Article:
Protecting Your Business and Its Brand Identifiers through Trademarks & Trade Dress
A trademark and/or trade dress is/are often the first-impression that consumers and potential customers encounter when seeking your product or service. Protect the goodwill and valuable impression of your product or service by registering the trademark with the U.S. Patent and Trademark Office. Please review the following FAQs to answer basic questions about trademarks in the United States.
What is a trademark and what is trade dress?
A trademark is any letter or number, word or phrase, symbol, image, design, photo, device, sound, or even smell that distinguishes similar goods and/or services. Usually, trademarks are referred to as "brand names" and include such examples as "APPLE" (Computers) or "SAMSUNG" (Telephones) as well as graphic designs of such words or logos.
Trade dress is a species of trademark, and protects the non-functional aspects of product packaging or presentation, including such examples as the bottle-shape used by "Coca-Cola" for its classic "Coke" beverage, the pink-color of Owens-Corning fiber-glass insulation, or the front-grill aesthetic of "JEEP" vehicles.
In terms of grammar, many lay-people misuse trademarks as nouns or verbs, when trademarks are actually modifiers or adjectives. For example, it is common for someone to instruct another to "Google it" to find an answer on the web or "Xerox [it]" when needing to photocopy a document. However, the appropriate instruction is for the other person to do a "Google search" or to make a "Xerox copy" of the document.
What is the function of a trademark?
A trademark is a source identifier. In other words, a trademark identifies an associated good or service as originating from a particular source (even if broadly unknown) that is distinguishable from other source identifiers (marks) in the marketplace.
One policy reason for protecting trademarks is rooted in consumer protection and attempts to reduce and/or eliminate consumer confusion in the marketplace. Thus, trademark protection provides benefits to the consumer and the trademark owner. An equally significant policy reason for such protection accounts for the investment that businesses make into developing and maintaining such marks and the promotional expenditures often necessary to make such distinctions clear to consumers.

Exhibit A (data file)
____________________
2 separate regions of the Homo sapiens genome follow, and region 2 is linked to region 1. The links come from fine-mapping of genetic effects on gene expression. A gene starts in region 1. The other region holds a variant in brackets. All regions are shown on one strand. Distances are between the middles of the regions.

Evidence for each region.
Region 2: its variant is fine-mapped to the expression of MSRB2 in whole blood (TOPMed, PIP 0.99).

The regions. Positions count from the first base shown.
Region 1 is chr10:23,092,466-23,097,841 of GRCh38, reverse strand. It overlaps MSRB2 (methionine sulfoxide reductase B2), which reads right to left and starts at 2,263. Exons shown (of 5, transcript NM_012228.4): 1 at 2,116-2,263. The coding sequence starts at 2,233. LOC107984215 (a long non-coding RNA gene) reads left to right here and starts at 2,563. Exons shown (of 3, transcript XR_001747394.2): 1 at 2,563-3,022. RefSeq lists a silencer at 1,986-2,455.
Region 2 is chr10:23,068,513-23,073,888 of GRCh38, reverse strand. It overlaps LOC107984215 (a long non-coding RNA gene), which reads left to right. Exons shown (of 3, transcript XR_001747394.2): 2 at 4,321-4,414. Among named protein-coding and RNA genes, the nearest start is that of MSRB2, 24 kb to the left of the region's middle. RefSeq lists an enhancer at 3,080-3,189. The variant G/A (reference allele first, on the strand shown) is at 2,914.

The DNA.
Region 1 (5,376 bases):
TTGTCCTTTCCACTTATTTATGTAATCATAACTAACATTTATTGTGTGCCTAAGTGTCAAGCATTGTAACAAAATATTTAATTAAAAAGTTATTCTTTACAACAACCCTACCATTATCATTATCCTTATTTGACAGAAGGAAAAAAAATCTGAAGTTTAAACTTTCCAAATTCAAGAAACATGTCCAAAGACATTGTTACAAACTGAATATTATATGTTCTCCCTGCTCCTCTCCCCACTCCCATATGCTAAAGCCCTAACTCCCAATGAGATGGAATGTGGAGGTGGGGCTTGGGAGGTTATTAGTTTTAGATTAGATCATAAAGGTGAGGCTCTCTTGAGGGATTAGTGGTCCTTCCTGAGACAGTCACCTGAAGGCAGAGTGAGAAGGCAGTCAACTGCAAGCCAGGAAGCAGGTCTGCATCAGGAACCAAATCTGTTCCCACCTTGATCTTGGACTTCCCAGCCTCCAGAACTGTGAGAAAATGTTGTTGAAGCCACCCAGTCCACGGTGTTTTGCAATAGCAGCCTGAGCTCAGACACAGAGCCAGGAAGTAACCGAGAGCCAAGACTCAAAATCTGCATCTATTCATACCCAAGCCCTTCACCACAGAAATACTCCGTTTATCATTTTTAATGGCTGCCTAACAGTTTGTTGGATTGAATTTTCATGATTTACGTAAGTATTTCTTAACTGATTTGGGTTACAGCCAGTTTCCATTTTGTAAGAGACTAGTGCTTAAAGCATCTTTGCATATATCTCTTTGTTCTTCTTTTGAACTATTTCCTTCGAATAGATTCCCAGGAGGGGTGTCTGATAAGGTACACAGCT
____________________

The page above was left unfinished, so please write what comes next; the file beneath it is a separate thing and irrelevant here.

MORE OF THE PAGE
How should someone select a trademark?
There is not a single right-way to choose a trademark for your good or service. However, there are several considerations that should be weighed during the selection and/or development process.
For instance, under the law, a word (or design) may be labeled anywhere along a spectrum of "strong" to "generic" and all points in between. In trademark doctrine, there are five general categories of terms (designs) (from strongest protection to no protection):
Fanciful. A fanciful mark is a coined or invented term. Examples include Exxon, Kodak, Xerox, and Polaroid. Because fanciful marks are coined, and do not take a word/words from the language, fanciful marks are accorded the strongest protection and labeled as "strong" marks.
Arbitrary. An arbitrary mark is a term that has no connection to the product or service. Examples include two types of "Apples" - Apple Computers and Apple Records. The word "apple" has no connection to either computers or records. Although arbitrary marks are using actual words, because there is no general connection between the mark and the product or service, the words are being used out of the general context that ordinary people use such words, and are therefore accorded strong protection.